April 1, 2018
Alexa is a global ranking system that utilizes web traffic data to compile a list of the most popular websites, the Alexa Rank. The lower your Alexa rank, the more popular (for example, a site with the rank of 1 has the most visitors on the internet). Alexa itself has been around since 1996, but was shortly thereafter acquired by Amazon in 1999.
Initially, Alexa was a toolbar that needed to be installed in a web browser. Once the toolbar was installed Alexa had access to browsing history, and that data would be used to compile a list of the highest trafficked sites on the web. While some claimed this was the be-all end-all of ranking systems, there was criticism that the data being compiled was inaccurate due to the fact that it only compiled information from those who have installed the toolbar.
In response to this, in 2008 Alexa announced new practices in which they would not only use data from their toolbar, but thousands of other widgets, plug-ins and services.
Alexa’s current toolbar extension
Fast forward to 2018. While an Alexa Rank was once a valuable asset for a website when pitching space to advertisers, the notion has somewhat gone to the wayside. Especially given that Amazon is very well known for another Alexa; their ubiquitous voice control system that graces the homes of millions. In keeping up with the times, Alexa now offers a full suite of digital marketing tools for a paid subscription, including; SEO Audits, analytics, PPC & keyword tools, and more. This software is very similar to (and no doubt in attempts to compete with) Google Analytics.
Is Alexa Rank something that you should still be concerned with for your SEO pursuits? There are several reasons that this dated early-new-millennium notion of being able to rank every website is quite irrelevant in the current state of digital marketing.
According to Alexa’s site their free ranking system is based on traffic provided by their ‘global data panel’, which pulls from multiple browser extensions and websites that have installed the Alexa script. While traffic ranks are updated daily, a site’s individual ranking is based on two items:
It has also been reported that Alexa sources data from 3rd party providers to give a broader spectrum of internet users. If you go to Alexa’s site you can look up a website’s rank (and a few other stats) without installing the extension or widget. Ranks are given both globally and for specific country.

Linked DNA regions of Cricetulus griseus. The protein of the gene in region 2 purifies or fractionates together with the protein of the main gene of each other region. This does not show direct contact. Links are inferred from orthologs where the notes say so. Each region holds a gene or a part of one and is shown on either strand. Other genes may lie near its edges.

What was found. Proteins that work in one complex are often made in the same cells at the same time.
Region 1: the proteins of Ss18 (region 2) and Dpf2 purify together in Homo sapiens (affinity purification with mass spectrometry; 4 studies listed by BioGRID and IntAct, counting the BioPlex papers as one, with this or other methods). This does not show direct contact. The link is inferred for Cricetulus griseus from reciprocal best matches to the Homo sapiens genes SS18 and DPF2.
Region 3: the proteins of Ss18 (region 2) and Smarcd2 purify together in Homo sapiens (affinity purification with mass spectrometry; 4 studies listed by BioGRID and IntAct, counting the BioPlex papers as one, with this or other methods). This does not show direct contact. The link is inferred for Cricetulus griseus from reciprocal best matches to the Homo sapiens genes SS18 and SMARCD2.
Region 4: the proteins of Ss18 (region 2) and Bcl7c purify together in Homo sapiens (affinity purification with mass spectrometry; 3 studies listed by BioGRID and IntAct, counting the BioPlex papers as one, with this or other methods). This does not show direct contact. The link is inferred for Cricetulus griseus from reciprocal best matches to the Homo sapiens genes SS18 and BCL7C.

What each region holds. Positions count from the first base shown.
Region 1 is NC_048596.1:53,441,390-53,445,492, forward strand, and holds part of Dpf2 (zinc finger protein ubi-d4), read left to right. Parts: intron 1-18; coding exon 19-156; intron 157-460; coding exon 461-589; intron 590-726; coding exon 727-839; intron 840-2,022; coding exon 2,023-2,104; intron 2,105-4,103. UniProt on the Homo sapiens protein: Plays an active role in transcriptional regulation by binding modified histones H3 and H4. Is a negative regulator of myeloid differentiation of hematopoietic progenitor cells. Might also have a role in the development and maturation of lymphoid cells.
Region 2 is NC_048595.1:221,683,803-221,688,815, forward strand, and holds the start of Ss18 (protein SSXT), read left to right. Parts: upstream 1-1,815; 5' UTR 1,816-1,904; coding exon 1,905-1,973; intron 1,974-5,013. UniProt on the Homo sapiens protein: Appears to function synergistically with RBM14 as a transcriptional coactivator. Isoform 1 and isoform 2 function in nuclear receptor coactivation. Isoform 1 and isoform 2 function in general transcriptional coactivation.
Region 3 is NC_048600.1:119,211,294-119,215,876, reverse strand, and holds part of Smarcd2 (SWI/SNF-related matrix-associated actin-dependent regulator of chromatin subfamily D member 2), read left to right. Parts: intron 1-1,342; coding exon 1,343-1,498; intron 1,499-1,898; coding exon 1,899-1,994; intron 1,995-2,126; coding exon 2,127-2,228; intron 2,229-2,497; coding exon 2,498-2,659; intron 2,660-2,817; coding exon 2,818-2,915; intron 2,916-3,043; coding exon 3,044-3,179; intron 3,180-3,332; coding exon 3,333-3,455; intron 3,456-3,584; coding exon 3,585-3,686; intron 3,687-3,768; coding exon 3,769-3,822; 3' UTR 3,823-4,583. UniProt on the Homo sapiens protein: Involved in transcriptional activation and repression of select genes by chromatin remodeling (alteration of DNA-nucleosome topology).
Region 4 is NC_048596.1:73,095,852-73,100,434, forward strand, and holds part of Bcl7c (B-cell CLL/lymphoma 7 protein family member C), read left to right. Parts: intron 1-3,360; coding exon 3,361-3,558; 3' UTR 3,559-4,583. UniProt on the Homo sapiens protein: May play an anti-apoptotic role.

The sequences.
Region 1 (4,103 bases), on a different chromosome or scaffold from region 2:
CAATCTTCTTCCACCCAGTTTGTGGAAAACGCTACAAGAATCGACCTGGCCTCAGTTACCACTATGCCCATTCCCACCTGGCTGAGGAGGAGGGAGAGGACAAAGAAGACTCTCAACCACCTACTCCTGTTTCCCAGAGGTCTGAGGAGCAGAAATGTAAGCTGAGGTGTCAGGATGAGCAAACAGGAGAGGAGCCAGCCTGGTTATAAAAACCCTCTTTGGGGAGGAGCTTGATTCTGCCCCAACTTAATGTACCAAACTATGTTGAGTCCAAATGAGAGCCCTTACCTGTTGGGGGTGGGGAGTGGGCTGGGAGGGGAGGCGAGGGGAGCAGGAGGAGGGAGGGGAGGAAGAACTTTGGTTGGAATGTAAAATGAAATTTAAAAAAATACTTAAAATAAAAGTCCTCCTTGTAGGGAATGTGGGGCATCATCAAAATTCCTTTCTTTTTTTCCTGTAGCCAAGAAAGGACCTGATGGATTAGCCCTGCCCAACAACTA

Twitter’s Alexa Rank
Even though Alexa has come a long way, and now offers an entire ‘software stack’ of digital marketing tools, the source of their data is still ambiguous. They claim to have a sample of millions of users, but it isn’t transparent where these users and sources come from. The data that they are transparent about (ie- a site’s unique users and average pageviews) does not offer a comprehensive profile of a website either. Three months for average pageviews is a long sample period, especially in the world of SEO, when other free tools give you instantaneous information.
Alexa admits rankings beyond 100,000 may not be ‘statistically meaningful’ due to limited data. However the closer to #1 a site is, the more reliable the ranking. That’s all well and good for the Facebooks and Twitters of the world, but there are over 1.8 billion registered websites, and that number exponentially increases daily. With that high of a saturation, it is likely if you are working on SEO for website, it will not be one of the top 100,000 visited domains
If an average internet user was asked today if they’ve installed the Alexa extension (besides automatically thinking about Alexa, the voice-control product), they most likely will say no. Who does install Alexa’s extensions and/or add the script to their site? Webmasters, SEO service professionals and marketers. Because active Alexa users are the largest resource tapped to compile the ‘global traffic panel’, many digital professionals find that rankings are skewed towards the SEO/Webmaster audience. Therefor the ranking of sites that are controlled by those in the digital marketing industry are inaccurately higher than others.
If you would like to test how your subdomains fare against your primary domain, or a competitor’s sites, you are out of luck. Alexa does not separately rank subdomains, only domains. Yet another disadvantage of Alexa Rank in consideration of SEO.
The foundation of Alexa Ranking is overall web traffic. So, if web traffic increases over a 3 month period, Alexa Rank will decrease. While traffic increase is always positive, it is not an accurate or robust representation of your website performance as a whole. Depending on the specific goals for SEO strategy there are many other KPIs that can define success. Alexa Rank can act as one tool for SEO audits, especially in comparison to competitors, yet most digital marketing professionals would agree that Alexa Rank is not something valuable in reference to overall SEO optimization and performance.
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